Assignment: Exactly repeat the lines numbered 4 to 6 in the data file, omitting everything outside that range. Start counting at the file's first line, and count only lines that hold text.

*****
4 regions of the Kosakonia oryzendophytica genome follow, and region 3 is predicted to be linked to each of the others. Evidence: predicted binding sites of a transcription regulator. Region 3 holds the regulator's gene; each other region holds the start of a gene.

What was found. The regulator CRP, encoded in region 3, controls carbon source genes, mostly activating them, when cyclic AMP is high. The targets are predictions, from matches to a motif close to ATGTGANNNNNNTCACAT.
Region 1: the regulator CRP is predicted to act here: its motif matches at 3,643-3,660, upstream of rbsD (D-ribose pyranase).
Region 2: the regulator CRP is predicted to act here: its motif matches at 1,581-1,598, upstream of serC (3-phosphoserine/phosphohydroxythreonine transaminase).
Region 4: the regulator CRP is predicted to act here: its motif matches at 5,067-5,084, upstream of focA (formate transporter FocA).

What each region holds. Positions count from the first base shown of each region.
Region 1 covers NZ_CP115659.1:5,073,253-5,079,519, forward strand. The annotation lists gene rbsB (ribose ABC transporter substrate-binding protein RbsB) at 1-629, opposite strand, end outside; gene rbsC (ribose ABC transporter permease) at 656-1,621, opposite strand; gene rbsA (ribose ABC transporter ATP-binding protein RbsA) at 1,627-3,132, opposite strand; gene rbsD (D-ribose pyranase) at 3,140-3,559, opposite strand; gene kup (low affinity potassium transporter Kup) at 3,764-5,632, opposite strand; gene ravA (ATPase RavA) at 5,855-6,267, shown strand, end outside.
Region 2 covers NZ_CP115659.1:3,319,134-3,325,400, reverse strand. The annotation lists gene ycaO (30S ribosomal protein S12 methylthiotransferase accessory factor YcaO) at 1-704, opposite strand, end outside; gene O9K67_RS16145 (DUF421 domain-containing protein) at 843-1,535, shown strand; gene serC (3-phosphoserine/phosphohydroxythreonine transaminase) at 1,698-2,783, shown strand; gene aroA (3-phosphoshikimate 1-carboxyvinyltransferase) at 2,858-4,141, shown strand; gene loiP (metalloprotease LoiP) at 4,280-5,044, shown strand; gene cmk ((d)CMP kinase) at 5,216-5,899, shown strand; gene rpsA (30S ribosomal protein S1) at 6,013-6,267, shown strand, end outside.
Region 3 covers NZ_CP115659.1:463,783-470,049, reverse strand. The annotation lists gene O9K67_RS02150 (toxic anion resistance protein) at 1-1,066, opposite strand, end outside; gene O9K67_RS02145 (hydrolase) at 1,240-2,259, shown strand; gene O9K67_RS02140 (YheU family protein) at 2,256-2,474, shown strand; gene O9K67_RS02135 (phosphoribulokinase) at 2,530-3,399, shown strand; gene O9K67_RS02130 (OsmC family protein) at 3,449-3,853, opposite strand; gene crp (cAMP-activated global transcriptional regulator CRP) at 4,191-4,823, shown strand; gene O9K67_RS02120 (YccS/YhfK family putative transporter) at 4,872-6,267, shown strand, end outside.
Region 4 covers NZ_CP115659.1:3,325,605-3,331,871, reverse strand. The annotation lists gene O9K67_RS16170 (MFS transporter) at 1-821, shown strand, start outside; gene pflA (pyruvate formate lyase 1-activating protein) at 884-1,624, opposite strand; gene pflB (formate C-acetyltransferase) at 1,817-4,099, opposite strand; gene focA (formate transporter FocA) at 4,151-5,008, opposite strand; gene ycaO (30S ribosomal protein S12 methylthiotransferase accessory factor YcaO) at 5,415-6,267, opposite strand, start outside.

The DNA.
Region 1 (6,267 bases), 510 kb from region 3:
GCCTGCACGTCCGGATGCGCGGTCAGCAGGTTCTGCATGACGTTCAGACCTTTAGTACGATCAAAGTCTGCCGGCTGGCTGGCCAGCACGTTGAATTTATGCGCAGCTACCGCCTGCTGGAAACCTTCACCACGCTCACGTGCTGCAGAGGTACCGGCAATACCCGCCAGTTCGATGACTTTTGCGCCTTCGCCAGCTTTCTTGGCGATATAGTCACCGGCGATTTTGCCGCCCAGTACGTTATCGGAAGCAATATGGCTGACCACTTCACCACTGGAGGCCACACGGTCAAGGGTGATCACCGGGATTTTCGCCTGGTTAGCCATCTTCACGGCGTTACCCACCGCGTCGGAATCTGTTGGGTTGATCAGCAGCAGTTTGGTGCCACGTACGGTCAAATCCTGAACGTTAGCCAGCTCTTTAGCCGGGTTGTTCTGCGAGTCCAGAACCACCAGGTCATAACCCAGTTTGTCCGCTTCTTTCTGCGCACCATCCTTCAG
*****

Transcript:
Region 2: the regulator CRP is predicted to act here: its motif matches at 1,581-1,598, upstream of serC (3-phosphoserine/phosphohydroxythreonine transaminase).
Region 4: the regulator CRP is predicted to act here: its motif matches at 5,067-5,084, upstream of focA (formate transporter FocA).

What each region holds. Positions count from the first base shown of each region.